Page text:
Navistar International's not beating 'em, so it looks like it's going to join 'em. The truckmaker, which has been pushing its exhaust-gas recirculation process as a cheaper, simpler emissions-treatment method than the selective catalytic reduction method used by its competitors, will likely switch to SCR to better appease the Environmental Protection Agency, the Wall Street Journal reported, citing people familiar with the process that weren't identified.
Over in Europe, Mercedes-Benz has just introduced a version of the diesel powertrain for its buses that passes the EEV emissions standards without having to use either a particulate filter (DPF) or selective catalytic reduction (SCR).
Thomas Built Buses, the school bus manufacturing unit of Daimler Trucks North America, has just received its first order for new clean diesel buses. Montgomery County in Maryland has ordered 59 new Saf-T-Liner HDX school buses equipped with selective catalytic reduction (SCR) systems. The SCR system eliminates most nitrogen oxide emissions and allow the buses to meet the 2010 emissions standards for heavier trucks.
Just as a whole batch of new fifty state-legal diesel vehicles are about to hit the market in the U.S., chemical company BASF is set to take advantage of the situation. BASF has announced that they will be raising the price of AdBlue by €45 per 1,000 liters. AdBlue is the 1/3 urea, 2/3 water solution used for the NOx after-treatment system in new diesel engines. The urea solution is injected into the exhaust gas stream where the heat of the exhaust causes it turn into ammonia by a hydrolysi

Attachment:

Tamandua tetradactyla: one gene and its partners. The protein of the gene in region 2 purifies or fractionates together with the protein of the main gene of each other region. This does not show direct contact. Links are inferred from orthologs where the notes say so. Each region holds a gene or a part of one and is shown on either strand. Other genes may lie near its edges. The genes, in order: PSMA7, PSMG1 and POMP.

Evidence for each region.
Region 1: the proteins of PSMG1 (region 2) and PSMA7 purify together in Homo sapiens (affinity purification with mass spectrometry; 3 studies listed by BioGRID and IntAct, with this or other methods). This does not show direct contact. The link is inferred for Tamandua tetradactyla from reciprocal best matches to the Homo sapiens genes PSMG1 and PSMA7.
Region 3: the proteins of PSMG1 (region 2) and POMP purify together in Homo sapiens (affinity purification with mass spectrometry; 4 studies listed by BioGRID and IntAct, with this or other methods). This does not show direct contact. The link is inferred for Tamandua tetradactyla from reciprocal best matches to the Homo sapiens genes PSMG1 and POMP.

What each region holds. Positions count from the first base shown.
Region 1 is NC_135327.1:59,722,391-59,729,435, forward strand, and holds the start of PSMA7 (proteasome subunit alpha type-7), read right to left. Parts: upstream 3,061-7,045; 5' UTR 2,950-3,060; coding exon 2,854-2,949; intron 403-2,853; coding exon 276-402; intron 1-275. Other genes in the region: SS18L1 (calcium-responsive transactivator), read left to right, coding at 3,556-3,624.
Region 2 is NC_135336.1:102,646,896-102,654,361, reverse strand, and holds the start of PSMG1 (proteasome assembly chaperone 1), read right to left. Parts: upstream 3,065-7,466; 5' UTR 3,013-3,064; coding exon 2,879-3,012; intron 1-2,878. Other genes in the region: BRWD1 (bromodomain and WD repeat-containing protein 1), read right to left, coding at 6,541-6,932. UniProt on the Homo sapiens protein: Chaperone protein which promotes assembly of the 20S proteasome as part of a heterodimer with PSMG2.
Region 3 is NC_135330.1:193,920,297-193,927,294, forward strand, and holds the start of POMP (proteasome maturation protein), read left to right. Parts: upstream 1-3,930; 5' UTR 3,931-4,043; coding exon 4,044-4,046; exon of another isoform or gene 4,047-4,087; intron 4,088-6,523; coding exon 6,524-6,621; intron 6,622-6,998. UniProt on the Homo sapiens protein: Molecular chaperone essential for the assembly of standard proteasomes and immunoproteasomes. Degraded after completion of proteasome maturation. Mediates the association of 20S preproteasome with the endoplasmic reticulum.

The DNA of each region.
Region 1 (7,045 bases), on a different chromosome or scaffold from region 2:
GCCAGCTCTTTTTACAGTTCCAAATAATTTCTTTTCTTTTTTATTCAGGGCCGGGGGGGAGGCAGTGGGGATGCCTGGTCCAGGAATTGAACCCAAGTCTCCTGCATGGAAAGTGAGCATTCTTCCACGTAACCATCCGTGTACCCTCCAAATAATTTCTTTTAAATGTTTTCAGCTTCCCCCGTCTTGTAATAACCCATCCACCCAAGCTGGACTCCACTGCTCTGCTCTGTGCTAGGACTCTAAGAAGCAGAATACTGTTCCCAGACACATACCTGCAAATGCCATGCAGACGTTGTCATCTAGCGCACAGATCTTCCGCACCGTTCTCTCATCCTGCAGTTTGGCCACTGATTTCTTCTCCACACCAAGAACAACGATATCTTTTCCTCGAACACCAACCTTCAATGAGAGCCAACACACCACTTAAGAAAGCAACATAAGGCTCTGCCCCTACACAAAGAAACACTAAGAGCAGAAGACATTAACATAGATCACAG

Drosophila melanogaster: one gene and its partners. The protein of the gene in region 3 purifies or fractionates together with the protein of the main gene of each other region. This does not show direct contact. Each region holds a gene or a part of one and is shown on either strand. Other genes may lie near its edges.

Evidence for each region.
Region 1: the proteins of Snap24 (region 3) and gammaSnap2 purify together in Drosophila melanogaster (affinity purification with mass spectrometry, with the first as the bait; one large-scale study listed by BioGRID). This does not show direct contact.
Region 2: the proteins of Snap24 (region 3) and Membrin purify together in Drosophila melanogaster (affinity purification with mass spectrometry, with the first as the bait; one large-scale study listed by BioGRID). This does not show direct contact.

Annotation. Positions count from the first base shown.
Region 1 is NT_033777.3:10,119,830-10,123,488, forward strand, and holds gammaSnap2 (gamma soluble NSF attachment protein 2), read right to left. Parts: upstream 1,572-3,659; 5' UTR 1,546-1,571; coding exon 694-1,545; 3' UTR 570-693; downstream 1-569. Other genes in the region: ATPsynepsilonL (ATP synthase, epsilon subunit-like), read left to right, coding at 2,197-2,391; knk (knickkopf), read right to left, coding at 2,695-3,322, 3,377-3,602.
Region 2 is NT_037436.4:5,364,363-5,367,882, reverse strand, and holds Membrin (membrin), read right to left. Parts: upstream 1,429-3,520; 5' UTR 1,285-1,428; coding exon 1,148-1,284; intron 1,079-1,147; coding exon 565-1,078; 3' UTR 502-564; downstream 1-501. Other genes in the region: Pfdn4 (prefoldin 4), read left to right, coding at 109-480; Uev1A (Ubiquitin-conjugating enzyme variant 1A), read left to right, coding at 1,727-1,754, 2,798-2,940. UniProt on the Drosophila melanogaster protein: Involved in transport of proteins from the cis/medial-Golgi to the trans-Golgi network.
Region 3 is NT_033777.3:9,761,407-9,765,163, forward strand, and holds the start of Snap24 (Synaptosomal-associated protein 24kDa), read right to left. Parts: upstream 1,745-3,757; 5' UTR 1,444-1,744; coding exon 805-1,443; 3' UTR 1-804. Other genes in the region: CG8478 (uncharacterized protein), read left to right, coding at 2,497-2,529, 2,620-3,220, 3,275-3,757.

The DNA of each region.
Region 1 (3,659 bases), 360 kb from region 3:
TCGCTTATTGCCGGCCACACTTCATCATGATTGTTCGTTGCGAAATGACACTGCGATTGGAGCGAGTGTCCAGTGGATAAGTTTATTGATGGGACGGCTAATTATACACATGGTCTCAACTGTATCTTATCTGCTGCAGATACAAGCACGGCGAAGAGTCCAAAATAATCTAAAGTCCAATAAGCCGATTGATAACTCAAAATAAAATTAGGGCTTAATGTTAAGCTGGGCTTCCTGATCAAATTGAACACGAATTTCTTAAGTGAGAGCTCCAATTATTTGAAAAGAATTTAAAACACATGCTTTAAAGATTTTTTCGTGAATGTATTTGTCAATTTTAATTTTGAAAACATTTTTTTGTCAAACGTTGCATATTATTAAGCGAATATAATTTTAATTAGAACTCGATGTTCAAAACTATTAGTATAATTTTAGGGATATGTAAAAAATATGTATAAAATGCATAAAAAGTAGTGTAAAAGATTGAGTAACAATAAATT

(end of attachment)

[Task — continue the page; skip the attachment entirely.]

Most people probably don't know the name PACCAR but they've surely seen Peterbilt, Kenworth and DAF. Those are three of the biggest medium and heavy duty truck brands on the market . The smoky exhaust from those big diesel trucks has surely annoyed most drivers and pedestrians at some point in time. PACCAR produces trucks under those brands and others that are used around the world. The company has announced plans to meet 2010 diesel emissions requirements by adding exhaust gas recirculation (EG
The Environmental Protection Agency is considering a variety of rules that it might apply to urea injection for diesel engines, and is said to ready to issue rules for such emission-control devices in upcoming weeks. The regulations are expected to address potential issues arising with urea injection, such as the availability of the substance, making sure that the system and its low-fluid-level warning system are tamperproof, and dealing with urea's freezing point of 11F. One of the largest area